Take Audiotuts+, for example, a member of Envato’s Tuts+ network that publishes free tutorials on many aspects of audio each week. The free tutorials aren’t watered down in any way to make the premium offering more appealing, and you have your choice of written or filmed tutorials, tutorials on music theory and instrument technique (two areas of music that have long been quite accessible to anyone interested, even before the Internet), as well as the site’s main focus of audio software and recording techniques.

The secrets of the audio industry are slowly spilling out for all to enjoy, and you no longer have to shell out crazy sums of money (as I’m afraid to say I did) to learn the tricks of the trade. That said, there are still benefits to a more official education — you can’t put “I read Audiotuts+” on a resume, and with in-person training you gain some invaluable insight from the experience of those who have recorded with some of the world’s most renowned artists.

Never before have the barriers to entry in this industry been so low, even if you don’t know anything. But once you do know something, you need tools.

The Tools of Production

Like many industries, it’s gotten progressively cheaper to record music over time. It wasn’t really that long ago that recording a mere demo cost crazy sums of money — you needed studio time, an audio engineer, plenty of tape (and that’s expensive stuff, believe it or not), and that’s just the start of the list.

Now you can spend less than a thousand dollars on a solid starter kit that involves a good all-purpose condenser mic, an audio interface, and professional-quality software.

As far as music goes, some things just won’t change for the cheaper, because much of the recording process is dictated by physics. It’s always going to be costly to get a room in your house treated for acoustics, and most of the time doing it properly will involve changing the very shape of the room. Knocking down walls and building new ones isn’t cheap.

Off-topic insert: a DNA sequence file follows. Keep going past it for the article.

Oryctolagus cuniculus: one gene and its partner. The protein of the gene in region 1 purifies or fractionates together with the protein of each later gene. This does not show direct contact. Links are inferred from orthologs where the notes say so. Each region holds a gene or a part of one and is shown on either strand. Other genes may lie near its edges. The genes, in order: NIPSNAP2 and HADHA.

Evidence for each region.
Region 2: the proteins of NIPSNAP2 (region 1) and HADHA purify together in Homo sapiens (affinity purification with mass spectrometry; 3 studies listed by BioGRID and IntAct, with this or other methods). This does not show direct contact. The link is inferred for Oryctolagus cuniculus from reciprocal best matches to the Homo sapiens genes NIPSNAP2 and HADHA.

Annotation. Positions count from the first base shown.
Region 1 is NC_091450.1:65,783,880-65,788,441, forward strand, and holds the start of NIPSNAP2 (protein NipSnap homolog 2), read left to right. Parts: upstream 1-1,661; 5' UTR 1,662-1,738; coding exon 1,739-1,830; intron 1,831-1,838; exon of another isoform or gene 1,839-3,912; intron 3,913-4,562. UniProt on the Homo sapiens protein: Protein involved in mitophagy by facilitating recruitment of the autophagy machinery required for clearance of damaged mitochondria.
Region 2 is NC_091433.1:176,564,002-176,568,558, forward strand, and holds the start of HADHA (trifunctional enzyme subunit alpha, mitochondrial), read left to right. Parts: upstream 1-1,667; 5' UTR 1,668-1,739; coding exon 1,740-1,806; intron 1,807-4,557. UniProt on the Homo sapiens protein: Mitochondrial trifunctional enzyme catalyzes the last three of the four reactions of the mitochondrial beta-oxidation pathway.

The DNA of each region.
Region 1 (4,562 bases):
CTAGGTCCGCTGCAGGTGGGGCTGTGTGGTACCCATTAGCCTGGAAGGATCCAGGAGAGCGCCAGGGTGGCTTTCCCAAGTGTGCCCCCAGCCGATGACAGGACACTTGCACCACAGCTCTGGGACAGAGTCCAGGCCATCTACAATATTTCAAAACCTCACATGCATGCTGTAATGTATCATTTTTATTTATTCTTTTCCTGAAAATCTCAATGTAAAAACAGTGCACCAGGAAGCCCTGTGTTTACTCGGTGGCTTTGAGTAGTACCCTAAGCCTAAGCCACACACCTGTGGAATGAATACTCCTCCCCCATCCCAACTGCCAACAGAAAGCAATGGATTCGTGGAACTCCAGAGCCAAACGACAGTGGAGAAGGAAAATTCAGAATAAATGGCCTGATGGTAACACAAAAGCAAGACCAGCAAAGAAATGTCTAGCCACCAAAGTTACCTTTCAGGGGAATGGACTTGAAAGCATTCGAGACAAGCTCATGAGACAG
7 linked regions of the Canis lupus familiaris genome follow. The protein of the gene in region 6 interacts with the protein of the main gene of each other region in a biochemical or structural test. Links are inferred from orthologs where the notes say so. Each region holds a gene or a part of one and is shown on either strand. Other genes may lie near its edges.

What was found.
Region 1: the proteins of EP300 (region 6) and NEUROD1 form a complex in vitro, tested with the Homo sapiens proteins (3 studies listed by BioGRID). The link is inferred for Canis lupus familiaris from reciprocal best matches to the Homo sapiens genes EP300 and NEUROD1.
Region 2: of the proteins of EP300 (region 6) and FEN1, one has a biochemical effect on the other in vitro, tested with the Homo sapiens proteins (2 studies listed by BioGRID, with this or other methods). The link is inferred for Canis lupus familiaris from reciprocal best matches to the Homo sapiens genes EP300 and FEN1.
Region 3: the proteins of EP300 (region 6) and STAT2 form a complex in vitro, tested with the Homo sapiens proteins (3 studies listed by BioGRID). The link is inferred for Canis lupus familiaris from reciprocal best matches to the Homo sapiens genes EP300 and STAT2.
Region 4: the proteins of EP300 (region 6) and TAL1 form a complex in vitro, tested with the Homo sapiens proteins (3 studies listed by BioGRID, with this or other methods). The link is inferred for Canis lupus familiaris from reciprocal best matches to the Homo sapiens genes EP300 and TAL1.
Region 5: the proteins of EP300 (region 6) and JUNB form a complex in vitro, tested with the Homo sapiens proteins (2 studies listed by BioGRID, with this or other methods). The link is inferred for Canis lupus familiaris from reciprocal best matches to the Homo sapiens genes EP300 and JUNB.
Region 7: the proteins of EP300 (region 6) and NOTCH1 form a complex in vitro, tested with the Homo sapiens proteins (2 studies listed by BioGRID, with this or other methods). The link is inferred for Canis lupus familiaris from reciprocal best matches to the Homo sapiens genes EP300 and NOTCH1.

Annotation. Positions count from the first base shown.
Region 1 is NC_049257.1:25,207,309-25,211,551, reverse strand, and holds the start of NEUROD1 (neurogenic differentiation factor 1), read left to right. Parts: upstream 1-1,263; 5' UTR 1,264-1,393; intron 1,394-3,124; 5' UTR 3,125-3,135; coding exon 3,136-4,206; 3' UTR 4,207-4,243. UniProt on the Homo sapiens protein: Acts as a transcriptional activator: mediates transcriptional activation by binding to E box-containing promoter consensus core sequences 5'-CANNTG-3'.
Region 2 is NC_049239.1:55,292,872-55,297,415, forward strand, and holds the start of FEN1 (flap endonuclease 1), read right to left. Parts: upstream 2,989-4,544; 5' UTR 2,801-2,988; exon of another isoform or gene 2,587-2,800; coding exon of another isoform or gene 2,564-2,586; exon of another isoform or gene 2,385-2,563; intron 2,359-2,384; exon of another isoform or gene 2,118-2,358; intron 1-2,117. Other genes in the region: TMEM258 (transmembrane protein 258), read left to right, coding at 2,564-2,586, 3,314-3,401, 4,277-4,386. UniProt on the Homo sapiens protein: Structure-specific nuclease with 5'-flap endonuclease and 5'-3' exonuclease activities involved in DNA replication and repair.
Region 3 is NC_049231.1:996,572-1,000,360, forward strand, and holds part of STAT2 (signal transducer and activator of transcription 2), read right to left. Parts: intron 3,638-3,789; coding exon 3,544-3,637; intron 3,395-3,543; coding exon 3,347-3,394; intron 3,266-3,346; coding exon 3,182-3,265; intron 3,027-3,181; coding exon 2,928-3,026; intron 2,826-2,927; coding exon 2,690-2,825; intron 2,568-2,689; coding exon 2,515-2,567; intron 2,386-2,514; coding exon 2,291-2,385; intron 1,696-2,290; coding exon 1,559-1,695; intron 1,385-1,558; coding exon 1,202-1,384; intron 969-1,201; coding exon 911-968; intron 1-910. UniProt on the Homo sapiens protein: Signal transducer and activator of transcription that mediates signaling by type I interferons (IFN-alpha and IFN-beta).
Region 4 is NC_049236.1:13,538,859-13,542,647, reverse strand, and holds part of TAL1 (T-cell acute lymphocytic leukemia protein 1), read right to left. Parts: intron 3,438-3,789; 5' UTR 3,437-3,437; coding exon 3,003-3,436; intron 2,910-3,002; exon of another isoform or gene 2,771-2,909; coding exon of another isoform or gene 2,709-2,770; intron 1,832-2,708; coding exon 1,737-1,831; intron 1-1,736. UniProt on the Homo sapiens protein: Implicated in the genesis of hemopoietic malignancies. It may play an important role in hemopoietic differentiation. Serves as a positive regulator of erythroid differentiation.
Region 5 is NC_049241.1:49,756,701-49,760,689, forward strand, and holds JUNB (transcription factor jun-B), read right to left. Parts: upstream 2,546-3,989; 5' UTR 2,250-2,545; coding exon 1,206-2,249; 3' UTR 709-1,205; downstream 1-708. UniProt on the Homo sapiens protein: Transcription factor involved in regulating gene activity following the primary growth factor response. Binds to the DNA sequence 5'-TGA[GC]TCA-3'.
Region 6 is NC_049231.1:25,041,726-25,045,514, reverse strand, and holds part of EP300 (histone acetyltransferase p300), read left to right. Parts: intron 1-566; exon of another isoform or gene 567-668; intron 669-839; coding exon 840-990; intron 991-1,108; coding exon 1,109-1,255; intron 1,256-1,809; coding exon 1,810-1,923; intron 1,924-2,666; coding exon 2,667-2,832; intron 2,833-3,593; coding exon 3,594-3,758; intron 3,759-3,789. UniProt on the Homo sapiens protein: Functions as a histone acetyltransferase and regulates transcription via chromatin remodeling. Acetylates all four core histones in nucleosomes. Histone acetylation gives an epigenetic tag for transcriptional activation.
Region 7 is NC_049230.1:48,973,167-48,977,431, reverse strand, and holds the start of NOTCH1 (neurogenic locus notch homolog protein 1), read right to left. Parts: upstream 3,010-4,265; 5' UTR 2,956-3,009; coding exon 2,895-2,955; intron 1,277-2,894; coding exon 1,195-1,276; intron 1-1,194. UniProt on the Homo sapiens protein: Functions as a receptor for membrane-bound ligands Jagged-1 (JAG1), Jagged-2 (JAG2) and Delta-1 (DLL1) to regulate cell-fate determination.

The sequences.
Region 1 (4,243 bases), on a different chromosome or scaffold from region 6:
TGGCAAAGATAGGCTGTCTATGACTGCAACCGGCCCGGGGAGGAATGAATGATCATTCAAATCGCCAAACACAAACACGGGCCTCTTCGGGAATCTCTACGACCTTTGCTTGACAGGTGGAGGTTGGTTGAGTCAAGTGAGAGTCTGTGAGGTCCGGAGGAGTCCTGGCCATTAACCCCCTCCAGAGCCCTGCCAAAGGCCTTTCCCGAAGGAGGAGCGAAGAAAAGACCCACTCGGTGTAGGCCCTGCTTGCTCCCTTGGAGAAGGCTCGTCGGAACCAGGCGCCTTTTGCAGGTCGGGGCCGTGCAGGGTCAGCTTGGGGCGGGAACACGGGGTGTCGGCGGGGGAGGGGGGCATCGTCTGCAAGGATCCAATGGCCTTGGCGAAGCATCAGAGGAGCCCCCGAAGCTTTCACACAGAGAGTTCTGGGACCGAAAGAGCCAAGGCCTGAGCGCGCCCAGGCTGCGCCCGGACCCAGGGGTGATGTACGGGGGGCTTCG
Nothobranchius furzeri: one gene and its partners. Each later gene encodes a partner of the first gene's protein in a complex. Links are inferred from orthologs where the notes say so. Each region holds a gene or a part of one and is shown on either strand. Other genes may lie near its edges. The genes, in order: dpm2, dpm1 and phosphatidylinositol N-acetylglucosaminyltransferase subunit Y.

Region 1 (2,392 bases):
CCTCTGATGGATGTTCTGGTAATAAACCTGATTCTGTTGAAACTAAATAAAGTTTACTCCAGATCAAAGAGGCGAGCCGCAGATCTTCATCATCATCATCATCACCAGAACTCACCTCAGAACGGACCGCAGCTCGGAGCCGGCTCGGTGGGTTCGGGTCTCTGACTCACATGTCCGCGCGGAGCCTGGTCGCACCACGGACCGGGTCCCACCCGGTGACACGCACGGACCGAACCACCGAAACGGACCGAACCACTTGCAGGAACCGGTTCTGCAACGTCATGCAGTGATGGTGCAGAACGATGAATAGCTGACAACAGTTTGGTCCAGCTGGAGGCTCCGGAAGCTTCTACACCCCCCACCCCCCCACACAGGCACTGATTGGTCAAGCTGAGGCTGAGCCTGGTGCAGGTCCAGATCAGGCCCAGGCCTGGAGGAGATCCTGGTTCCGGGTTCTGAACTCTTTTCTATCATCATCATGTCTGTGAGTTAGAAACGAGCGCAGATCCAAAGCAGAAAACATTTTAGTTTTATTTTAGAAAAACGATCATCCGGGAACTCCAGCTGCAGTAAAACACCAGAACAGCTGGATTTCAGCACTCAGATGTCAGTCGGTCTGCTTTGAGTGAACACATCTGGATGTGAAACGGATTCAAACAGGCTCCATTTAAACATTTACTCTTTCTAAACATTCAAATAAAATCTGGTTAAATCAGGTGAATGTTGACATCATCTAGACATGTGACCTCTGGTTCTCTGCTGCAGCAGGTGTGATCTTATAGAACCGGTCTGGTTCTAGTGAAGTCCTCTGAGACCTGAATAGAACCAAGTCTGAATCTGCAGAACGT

But now any musician can make as many demos as they want, because acoustic treatment isn’t essential at that stage of the process.

There was a time when having any knowledge of the operation of a punchcard computer was hard to obtain and much revered. Now, anyone with a brain can afford and put together their own PC from components. The quality and level of skills one requires to make a living from computing — for example, as a developer — is constantly getting higher. It’s the same with audio. Accessibility of education and equipment means that professional audio engineers have to be better than they ever did before.

Where is it all going?

We’ve already reached the point where the tools of music-making are so readily accessible that those miserably unqualified to take part in the process are doing so. That’s fine on its own, but they also have the tools to release that music online, and all that does is increase the noise-to-signal ratio; we have to hunt for the good music amidst floods of horrible stuff.

Maybe nothing has really changed. Have you heard the radio in the last few decades?

I still honestly believe that people are tiring of the zero-substance, all-image musical ‘art’ that dominates the airwaves today as record companies become more and more obsessed with eking every last dollar out of their evil pirate customers.

If I’m right and the most popular source of music becomes independent musicians using social tools on the Internet for distribution, be prepared to see a boom of social music filtering tools launching to help us sort through all the noise and find the music that appeals to us. Musicians have the digital distribution and marketing tools, and this is the next step.

There are some popular services for social filtering available now, like Last.fm, but they are far from cutting the mustard. It’s a matter of time before somebody gets it right. As barriers to entry get lower, consumers will be more and more in need of such a tool.

Disclaimer: I’m a former Envato employee and was the editor of Audiotuts+ for some time.